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Federal Tax News for Individuals

Federal Tax News for Individuals

Posted on March 19th, 2024

Little Bits of Income Still Count

It’s easy to overlook smaller amounts of income when it’s time to prepare your tax return. Taxpayers must generally include all income, not just the amount they find on an employer-generated W-2 form. For example, did you make goods and sell them on an online marketplace or at a crafts fair? Did you provide and charge for services via mobile apps? Do you have any seasonal work income? What about savings account interest, dividends and investment gains? Gambling winnings are also taxable. And, of course, self-employment income is too. Make sure you provide records to your tax preparer even for seemingly insignificant amounts.

Can You Split the Mortgage Interest Deduction?

Are you buying a home with someone you aren’t married to? If so, the IRS says that you may each be entitled to deduct half of the cost of the mortgage interest and real property tax you paid. This is true even if only one of you receives a Form 1098, Mortgage Interest Statement, from the lender and/or a property tax statement from the local taxing authority.

However, certain conditions must be met. For example, the house must be the principal residence for both of you. You also must both be legally obligated to pay the expenses and you must have paid them during the year.

Health Insurance Premium Tax Credits

Just in time for tax filing season, the IRS has made several updates to (and added several new) FAQs related to the health insurance premium tax credit. This refundable credit is designed to help eligible individuals and families with low or moderate income afford health insurance purchased through the Health Insurance Marketplace. The size of the premium tax credit is based on a sliding scale. Indeed, those who have a lower income may receive a larger credit to help cover the cost of their insurance.

Don’t Miss Your Refund Due to an Address Change!

Did your address change since you filed your 2023 tax return? If so, it’s important to notify the IRS of your correct address for your home or business. You can easily inform the IRS of changes to your home address by filing Form 8822. For your business address, use Form 8822-B.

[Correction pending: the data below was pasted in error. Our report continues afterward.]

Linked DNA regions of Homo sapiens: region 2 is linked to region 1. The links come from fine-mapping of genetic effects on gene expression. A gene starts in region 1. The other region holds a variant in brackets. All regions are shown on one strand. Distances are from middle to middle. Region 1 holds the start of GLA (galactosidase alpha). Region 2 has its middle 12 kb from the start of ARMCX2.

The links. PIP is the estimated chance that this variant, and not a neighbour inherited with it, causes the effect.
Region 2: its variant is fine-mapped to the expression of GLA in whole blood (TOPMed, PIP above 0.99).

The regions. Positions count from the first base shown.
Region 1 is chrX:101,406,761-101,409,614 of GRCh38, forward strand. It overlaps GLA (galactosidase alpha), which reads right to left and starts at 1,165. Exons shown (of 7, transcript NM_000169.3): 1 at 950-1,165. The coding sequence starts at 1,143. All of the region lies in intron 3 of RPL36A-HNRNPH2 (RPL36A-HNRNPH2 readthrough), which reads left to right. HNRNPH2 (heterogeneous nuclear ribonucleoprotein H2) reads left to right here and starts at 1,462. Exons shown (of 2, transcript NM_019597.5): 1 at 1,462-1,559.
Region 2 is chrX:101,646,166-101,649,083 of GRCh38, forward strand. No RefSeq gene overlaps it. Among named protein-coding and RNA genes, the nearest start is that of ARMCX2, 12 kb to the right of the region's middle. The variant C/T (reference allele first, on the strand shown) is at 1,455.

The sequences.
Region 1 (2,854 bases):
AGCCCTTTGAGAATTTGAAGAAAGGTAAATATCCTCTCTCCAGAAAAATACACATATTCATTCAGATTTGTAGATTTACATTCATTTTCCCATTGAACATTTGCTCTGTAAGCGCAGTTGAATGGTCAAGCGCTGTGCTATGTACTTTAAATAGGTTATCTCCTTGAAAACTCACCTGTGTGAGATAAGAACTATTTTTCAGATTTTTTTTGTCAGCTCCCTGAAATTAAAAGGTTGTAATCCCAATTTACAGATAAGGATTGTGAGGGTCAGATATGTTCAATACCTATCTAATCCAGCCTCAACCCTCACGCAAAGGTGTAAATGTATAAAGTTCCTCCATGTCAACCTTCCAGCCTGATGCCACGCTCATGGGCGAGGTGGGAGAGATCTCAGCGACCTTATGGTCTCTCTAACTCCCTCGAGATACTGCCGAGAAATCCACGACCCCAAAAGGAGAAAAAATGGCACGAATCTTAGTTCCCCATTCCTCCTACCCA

You can also make the change by calling the IRS, or by sending a written, detailed statement with your tax return. Just be aware that it can take weeks for the IRS to process a change. If you are expecting a refund, it may be delayed if you haven’t officially changed your address. Time-sensitive notices from the IRS may also be delayed, causing you to miss a required action. To bypass these problems, you may want to take care of this important task before we prepare your tax return. Or we’ll file the forms for you during your tax appointment.

Bunching Your Medical Expenses for a Higher Deduction

As you file your 2023 tax return, start thinking about how you can boost itemized deductions for 2024. You may be able to “bunch” medical expenses so you exceed the 7.5% of adjusted gross income necessary to deduct some costs. Say, for example, you’ve already scheduled surgery that will involve out-of-pocket expenses but still fall short of the deductible threshold. Think about scheduling elective procedures, such as dental work or Lasik surgery, and making qualified purchases that will push you over the threshold. Note that only the expenses over that amount and that aren’t covered by insurance or paid through a tax-advantaged account will be deductible.